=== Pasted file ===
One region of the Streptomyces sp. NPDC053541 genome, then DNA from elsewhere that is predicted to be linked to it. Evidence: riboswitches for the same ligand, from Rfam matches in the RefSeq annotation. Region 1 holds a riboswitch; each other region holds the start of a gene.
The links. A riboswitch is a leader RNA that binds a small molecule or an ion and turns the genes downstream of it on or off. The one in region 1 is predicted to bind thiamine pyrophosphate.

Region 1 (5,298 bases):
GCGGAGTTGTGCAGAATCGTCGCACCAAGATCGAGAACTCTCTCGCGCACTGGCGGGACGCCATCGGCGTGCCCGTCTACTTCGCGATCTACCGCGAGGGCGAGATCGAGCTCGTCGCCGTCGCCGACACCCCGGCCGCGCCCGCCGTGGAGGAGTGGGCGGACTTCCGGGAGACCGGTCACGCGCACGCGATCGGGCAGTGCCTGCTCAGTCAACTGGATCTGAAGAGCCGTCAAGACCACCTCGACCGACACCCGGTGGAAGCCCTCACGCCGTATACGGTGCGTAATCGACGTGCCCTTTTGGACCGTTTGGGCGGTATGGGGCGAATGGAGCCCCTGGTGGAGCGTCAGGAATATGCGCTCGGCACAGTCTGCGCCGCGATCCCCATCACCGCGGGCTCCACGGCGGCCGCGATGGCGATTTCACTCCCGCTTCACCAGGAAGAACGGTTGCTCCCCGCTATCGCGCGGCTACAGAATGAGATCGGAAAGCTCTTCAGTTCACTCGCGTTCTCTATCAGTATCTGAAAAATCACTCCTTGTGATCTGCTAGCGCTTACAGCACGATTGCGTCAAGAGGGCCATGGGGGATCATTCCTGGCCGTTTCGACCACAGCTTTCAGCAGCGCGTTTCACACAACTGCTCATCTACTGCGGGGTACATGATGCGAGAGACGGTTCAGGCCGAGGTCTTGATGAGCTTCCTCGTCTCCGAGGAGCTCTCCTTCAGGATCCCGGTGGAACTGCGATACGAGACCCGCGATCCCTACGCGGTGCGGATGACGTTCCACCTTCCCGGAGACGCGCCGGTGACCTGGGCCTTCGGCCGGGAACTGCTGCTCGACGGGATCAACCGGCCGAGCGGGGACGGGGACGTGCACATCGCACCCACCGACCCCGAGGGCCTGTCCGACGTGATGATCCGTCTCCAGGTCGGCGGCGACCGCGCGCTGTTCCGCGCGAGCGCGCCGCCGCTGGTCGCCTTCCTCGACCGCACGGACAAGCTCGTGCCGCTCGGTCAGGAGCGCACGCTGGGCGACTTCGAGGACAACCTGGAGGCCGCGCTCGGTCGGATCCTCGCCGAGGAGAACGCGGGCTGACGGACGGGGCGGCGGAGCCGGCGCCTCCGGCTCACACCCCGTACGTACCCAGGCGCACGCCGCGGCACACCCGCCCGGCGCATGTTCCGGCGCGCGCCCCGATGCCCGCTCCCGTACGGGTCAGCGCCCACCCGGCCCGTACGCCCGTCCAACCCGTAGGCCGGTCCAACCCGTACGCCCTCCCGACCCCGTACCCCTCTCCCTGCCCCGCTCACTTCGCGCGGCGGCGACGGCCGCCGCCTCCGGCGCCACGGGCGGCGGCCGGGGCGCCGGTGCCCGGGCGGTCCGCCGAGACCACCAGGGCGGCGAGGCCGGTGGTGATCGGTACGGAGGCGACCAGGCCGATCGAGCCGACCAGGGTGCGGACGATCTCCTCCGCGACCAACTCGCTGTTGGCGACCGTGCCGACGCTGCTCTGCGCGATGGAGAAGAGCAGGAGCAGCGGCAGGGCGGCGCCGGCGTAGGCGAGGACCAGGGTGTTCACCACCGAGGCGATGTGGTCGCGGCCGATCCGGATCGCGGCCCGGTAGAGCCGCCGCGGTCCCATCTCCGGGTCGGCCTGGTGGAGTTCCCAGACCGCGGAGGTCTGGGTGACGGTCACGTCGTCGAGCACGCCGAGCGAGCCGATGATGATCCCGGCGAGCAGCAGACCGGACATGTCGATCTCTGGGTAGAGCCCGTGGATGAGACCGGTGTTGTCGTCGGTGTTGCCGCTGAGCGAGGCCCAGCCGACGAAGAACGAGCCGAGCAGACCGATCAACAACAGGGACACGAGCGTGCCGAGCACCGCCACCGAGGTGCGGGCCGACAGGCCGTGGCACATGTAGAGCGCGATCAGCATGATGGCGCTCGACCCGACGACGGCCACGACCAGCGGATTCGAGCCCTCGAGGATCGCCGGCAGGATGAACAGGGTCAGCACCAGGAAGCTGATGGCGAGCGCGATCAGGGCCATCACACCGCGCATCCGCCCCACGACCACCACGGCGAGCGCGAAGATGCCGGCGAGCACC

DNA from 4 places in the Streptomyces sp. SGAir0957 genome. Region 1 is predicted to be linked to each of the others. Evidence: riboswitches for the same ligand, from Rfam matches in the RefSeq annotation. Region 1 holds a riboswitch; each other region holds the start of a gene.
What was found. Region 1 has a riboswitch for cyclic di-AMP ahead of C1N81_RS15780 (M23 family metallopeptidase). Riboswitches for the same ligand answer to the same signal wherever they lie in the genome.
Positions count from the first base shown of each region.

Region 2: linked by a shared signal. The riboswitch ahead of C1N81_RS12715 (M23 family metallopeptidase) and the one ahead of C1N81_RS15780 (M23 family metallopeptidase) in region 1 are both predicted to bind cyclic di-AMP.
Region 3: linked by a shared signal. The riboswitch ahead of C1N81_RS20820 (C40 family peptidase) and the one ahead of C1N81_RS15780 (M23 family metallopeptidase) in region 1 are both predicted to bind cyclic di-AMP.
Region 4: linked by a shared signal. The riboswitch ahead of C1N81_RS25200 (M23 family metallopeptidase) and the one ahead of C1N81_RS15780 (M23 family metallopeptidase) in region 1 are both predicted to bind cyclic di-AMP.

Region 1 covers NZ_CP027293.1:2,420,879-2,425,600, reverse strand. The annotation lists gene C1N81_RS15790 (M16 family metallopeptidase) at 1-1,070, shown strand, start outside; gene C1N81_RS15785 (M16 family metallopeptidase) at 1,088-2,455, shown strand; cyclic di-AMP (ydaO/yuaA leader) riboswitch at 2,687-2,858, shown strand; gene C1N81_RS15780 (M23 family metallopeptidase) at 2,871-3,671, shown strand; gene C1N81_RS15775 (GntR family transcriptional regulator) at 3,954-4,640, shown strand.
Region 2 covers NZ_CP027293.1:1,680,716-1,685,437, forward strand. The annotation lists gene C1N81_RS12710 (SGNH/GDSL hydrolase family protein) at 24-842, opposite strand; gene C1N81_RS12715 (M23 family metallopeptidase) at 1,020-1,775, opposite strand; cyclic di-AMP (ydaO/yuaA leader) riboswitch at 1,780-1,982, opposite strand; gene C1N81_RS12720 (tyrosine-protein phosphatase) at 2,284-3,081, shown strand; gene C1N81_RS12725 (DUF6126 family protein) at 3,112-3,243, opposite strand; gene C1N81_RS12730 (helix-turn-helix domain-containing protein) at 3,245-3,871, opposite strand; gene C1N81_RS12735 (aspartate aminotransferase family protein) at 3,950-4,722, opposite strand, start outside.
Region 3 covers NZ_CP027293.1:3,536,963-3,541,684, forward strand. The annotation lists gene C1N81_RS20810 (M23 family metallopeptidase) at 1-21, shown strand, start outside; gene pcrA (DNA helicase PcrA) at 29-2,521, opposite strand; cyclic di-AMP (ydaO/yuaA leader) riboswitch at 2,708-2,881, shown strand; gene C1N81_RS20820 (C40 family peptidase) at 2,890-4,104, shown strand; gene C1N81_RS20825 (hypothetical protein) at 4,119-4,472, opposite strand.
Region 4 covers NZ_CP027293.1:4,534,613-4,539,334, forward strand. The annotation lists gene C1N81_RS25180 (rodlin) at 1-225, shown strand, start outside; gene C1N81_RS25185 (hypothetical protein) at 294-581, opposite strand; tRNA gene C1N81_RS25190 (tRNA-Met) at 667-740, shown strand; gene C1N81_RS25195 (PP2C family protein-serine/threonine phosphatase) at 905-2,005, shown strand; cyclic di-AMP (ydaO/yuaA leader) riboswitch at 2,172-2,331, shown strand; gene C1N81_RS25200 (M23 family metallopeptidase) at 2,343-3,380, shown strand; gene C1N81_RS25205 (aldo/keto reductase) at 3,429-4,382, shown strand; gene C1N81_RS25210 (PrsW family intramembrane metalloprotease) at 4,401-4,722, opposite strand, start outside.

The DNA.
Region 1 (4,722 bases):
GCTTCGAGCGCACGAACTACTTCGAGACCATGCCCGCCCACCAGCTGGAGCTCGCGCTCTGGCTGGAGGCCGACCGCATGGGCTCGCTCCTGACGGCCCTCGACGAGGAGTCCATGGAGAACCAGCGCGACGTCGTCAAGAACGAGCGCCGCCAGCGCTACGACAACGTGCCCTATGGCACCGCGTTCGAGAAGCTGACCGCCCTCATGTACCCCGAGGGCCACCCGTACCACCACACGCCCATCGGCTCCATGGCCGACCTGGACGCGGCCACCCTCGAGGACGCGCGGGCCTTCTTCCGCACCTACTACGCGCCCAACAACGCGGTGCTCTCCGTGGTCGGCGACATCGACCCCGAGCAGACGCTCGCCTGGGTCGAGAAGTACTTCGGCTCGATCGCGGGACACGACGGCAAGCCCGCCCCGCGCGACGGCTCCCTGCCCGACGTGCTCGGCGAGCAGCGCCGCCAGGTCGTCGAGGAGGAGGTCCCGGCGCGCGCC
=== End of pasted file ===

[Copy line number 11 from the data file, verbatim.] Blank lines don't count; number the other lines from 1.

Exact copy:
Region 1 covers NZ_CP027293.1:2,420,879-2,425,600, reverse strand. The annotation lists gene C1N81_RS15790 (M16 family metallopeptidase) at 1-1,070, shown strand, start outside; gene C1N81_RS15785 (M16 family metallopeptidase) at 1,088-2,455, shown strand; cyclic di-AMP (ydaO/yuaA leader) riboswitch at 2,687-2,858, shown strand; gene C1N81_RS15780 (M23 family metallopeptidase) at 2,871-3,671, shown strand; gene C1N81_RS15775 (GntR family transcriptional regulator) at 3,954-4,640, shown strand.